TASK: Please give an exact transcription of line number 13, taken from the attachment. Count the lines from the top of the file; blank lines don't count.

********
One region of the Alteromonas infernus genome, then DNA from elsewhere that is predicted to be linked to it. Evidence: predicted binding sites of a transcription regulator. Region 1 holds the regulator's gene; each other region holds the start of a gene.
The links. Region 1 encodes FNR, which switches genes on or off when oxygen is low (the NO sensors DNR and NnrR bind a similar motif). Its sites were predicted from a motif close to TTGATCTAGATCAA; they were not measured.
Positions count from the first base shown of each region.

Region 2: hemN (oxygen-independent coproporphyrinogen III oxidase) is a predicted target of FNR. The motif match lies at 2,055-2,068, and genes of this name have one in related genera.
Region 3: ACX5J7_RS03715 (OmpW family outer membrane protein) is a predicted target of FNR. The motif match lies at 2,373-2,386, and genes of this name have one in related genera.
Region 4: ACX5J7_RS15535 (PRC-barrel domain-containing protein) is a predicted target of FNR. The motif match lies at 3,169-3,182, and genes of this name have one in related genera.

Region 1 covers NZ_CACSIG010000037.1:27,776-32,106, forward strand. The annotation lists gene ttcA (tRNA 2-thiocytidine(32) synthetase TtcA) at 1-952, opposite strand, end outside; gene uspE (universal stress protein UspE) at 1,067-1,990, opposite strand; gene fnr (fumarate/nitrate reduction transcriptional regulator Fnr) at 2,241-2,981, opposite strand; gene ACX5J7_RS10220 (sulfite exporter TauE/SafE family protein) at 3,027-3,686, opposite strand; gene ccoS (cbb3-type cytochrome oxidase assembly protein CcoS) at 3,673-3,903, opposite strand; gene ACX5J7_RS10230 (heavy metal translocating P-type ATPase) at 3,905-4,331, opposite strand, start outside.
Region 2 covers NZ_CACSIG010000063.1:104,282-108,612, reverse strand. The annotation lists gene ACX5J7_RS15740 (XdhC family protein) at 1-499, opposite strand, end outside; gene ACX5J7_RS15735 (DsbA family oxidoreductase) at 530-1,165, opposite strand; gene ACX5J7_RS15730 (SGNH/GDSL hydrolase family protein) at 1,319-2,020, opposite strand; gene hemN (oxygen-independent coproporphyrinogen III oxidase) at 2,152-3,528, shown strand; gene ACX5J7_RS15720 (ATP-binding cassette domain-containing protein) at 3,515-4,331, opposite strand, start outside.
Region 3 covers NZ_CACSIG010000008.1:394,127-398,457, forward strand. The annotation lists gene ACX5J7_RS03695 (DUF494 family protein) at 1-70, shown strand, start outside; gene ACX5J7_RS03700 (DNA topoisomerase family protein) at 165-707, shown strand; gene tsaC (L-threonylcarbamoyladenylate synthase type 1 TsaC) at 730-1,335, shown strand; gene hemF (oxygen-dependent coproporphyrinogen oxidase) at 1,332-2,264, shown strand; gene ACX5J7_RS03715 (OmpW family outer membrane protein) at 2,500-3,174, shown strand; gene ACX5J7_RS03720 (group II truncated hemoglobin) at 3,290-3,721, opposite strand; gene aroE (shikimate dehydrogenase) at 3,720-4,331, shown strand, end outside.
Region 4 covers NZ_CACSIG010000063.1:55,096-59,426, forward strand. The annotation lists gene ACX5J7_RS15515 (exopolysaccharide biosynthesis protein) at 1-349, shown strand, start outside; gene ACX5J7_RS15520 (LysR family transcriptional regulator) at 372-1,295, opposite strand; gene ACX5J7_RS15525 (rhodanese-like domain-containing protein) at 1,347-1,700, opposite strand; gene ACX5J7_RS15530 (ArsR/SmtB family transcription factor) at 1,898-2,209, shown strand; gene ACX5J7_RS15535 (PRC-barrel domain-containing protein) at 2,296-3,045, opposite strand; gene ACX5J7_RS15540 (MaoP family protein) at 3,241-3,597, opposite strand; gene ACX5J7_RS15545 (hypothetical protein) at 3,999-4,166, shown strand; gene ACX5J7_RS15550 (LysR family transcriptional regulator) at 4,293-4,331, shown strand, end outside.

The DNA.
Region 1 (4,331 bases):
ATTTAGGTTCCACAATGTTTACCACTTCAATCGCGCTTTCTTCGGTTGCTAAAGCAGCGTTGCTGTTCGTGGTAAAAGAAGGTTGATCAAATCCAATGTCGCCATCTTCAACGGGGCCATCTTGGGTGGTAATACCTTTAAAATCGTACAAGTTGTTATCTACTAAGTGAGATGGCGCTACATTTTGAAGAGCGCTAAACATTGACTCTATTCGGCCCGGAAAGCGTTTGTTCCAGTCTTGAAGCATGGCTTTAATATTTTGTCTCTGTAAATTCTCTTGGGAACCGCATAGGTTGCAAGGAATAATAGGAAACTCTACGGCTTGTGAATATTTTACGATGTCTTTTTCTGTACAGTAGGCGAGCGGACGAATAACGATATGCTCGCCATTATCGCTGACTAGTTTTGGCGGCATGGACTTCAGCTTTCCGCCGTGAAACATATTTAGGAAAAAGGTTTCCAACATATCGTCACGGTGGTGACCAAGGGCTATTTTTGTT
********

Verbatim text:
ATTTAGGTTCCACAATGTTTACCACTTCAATCGCGCTTTCTTCGGTTGCTAAAGCAGCGTTGCTGTTCGTGGTAAAAGAAGGTTGATCAAATCCAATGTCGCCATCTTCAACGGGGCCATCTTGGGTGGTAATACCTTTAAAATCGTACAAGTTGTTATCTACTAAGTGAGATGGCGCTACATTTTGAAGAGCGCTAAACATTGACTCTATTCGGCCCGGAAAGCGTTTGTTCCAGTCTTGAAGCATGGCTTTAATATTTTGTCTCTGTAAATTCTCTTGGGAACCGCATAGGTTGCAAGGAATAATAGGAAACTCTACGGCTTGTGAATATTTTACGATGTCTTTTTCTGTACAGTAGGCGAGCGGACGAATAACGATATGCTCGCCATTATCGCTGACTAGTTTTGGCGGCATGGACTTCAGCTTTCCGCCGTGAAACATATTTAGGAAAAAGGTTTCCAACATATCGTCACGGTGGTGACCAAGGGCTATTTTTGTT